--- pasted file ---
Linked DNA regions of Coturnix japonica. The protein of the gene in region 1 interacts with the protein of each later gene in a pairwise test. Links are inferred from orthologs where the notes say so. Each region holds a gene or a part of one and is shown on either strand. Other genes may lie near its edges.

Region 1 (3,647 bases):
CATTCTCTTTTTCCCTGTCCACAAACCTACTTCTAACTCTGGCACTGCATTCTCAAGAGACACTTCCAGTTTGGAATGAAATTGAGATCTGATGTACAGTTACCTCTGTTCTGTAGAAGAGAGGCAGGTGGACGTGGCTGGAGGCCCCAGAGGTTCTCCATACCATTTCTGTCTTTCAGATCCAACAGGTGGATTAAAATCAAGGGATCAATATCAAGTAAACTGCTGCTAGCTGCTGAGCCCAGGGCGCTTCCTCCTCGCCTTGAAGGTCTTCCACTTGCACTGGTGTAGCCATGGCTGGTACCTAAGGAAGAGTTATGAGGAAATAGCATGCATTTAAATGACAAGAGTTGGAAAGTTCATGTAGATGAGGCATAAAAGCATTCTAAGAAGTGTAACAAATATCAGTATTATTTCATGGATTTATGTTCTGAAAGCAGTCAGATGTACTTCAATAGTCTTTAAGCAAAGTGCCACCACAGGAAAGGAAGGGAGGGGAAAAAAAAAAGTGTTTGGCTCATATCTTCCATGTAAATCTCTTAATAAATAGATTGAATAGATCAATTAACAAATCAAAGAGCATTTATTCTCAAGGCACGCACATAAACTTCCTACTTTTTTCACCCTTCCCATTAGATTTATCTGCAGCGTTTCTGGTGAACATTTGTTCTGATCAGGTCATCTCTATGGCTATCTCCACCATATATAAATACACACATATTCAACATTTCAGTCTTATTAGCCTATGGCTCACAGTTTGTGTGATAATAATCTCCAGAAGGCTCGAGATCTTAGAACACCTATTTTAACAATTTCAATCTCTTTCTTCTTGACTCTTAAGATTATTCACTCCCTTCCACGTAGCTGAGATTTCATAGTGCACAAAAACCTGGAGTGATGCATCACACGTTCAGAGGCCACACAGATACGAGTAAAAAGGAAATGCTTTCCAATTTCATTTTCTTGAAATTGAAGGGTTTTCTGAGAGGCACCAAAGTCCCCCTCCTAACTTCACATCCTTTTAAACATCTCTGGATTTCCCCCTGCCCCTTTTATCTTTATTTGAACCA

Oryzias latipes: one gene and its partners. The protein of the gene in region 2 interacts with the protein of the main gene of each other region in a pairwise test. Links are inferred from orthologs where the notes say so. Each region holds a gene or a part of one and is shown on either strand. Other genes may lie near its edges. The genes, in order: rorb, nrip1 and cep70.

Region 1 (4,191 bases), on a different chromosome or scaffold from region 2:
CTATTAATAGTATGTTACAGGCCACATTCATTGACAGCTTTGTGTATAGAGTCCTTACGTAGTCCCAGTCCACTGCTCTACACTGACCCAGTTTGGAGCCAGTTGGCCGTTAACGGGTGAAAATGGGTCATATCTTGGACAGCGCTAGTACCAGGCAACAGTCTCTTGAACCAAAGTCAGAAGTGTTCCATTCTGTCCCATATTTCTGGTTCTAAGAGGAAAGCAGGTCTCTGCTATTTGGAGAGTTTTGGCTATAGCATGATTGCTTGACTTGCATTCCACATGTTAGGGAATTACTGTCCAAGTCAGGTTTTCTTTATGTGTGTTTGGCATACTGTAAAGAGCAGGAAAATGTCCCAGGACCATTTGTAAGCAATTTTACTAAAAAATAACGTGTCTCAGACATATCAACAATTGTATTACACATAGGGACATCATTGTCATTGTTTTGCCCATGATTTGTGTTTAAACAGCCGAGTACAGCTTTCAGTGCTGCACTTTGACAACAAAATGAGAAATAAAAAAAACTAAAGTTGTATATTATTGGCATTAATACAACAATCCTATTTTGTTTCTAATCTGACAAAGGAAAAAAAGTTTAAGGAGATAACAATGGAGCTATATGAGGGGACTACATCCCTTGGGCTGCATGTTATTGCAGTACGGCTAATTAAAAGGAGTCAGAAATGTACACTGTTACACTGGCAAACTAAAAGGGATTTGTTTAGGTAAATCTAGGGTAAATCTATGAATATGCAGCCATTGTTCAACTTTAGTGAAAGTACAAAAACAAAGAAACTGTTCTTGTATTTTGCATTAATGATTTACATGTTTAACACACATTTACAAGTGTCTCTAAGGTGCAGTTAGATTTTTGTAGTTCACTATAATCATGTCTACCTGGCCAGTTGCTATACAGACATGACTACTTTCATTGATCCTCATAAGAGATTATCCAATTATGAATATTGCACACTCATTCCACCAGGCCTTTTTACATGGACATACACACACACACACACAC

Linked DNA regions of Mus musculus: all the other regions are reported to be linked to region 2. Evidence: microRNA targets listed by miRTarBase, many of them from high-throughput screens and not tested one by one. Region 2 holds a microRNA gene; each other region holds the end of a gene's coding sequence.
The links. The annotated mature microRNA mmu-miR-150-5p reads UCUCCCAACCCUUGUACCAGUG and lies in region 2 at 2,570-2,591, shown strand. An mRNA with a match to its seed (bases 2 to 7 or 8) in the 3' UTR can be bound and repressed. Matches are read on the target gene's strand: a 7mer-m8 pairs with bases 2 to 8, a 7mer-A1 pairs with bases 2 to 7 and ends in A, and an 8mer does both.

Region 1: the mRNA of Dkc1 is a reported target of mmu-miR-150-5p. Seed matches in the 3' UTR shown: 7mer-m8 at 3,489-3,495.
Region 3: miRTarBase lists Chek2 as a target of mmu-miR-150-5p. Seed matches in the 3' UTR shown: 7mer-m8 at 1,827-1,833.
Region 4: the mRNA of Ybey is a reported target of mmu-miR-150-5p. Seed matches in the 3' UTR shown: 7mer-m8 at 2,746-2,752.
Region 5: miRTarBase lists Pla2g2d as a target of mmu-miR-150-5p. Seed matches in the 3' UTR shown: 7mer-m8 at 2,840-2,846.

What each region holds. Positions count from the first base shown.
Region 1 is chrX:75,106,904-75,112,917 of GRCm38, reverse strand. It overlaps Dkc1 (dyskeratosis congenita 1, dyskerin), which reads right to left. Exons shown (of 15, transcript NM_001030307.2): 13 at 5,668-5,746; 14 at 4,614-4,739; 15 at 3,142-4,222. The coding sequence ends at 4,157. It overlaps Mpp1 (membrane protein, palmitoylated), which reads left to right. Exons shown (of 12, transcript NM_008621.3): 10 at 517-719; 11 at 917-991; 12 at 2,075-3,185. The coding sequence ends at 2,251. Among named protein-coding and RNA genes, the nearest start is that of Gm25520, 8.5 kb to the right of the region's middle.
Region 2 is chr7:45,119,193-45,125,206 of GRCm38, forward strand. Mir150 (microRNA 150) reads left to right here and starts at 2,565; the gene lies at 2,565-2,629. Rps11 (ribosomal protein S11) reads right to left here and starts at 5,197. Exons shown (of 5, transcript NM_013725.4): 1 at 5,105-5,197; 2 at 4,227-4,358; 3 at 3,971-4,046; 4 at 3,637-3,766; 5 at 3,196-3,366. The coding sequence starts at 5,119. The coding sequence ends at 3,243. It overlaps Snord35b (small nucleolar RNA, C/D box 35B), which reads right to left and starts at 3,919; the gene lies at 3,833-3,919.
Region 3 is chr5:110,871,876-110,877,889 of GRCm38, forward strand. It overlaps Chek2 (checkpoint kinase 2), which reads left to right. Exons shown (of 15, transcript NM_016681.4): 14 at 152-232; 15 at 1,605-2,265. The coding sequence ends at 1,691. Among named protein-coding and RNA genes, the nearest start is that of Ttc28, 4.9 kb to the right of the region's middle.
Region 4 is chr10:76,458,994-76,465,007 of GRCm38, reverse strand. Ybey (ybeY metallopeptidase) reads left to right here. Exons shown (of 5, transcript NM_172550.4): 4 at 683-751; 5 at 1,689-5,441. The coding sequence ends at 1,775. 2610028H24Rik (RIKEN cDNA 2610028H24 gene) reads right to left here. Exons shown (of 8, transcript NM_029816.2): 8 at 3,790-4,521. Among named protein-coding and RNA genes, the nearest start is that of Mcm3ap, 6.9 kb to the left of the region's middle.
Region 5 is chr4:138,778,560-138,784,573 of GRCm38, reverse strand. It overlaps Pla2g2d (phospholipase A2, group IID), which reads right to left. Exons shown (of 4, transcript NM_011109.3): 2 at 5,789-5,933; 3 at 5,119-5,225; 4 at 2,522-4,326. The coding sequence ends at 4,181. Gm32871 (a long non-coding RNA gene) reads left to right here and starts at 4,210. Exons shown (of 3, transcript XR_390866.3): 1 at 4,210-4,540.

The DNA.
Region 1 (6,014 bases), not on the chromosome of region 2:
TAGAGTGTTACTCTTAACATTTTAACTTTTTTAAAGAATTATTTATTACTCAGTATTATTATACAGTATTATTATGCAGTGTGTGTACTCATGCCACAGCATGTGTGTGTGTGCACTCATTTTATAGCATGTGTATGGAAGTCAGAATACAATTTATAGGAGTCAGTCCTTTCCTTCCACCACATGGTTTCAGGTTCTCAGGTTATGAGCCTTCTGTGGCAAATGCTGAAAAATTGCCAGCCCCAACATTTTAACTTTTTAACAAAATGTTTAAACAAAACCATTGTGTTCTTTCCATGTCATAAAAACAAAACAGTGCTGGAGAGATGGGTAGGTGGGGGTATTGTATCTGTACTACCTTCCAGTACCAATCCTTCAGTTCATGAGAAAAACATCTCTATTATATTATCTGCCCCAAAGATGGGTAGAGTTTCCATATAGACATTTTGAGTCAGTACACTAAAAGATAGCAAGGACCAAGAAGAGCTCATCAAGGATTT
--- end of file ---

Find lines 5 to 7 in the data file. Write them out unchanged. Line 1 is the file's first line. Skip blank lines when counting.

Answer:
Region 1 (4,191 bases), on a different chromosome or scaffold from region 2:
CTATTAATAGTATGTTACAGGCCACATTCATTGACAGCTTTGTGTATAGAGTCCTTACGTAGTCCCAGTCCACTGCTCTACACTGACCCAGTTTGGAGCCAGTTGGCCGTTAACGGGTGAAAATGGGTCATATCTTGGACAGCGCTAGTACCAGGCAACAGTCTCTTGAACCAAAGTCAGAAGTGTTCCATTCTGTCCCATATTTCTGGTTCTAAGAGGAAAGCAGGTCTCTGCTATTTGGAGAGTTTTGGCTATAGCATGATTGCTTGACTTGCATTCCACATGTTAGGGAATTACTGTCCAAGTCAGGTTTTCTTTATGTGTGTTTGGCATACTGTAAAGAGCAGGAAAATGTCCCAGGACCATTTGTAAGCAATTTTACTAAAAAATAACGTGTCTCAGACATATCAACAATTGTATTACACATAGGGACATCATTGTCATTGTTTTGCCCATGATTTGTGTTTAAACAGCCGAGTACAGCTTTCAGTGCTGCACTTTGACAACAAAATGAGAAATAAAAAAAACTAAAGTTGTATATTATTGGCATTAATACAACAATCCTATTTTGTTTCTAATCTGACAAAGGAAAAAAAGTTTAAGGAGATAACAATGGAGCTATATGAGGGGACTACATCCCTTGGGCTGCATGTTATTGCAGTACGGCTAATTAAAAGGAGTCAGAAATGTACACTGTTACACTGGCAAACTAAAAGGGATTTGTTTAGGTAAATCTAGGGTAAATCTATGAATATGCAGCCATTGTTCAACTTTAGTGAAAGTACAAAAACAAAGAAACTGTTCTTGTATTTTGCATTAATGATTTACATGTTTAACACACATTTACAAGTGTCTCTAAGGTGCAGTTAGATTTTTGTAGTTCACTATAATCATGTCTACCTGGCCAGTTGCTATACAGACATGACTACTTTCATTGATCCTCATAAGAGATTATCCAATTATGAATATTGCACACTCATTCCACCAGGCCTTTTTACATGGACATACACACACACACACACAC

Linked DNA regions of Mus musculus: all the other regions are reported to be linked to region 2. Evidence: microRNA targets listed by miRTarBase, many of them from high-throughput screens and not tested one by one. Region 2 holds a microRNA gene; each other region holds the end of a gene's coding sequence.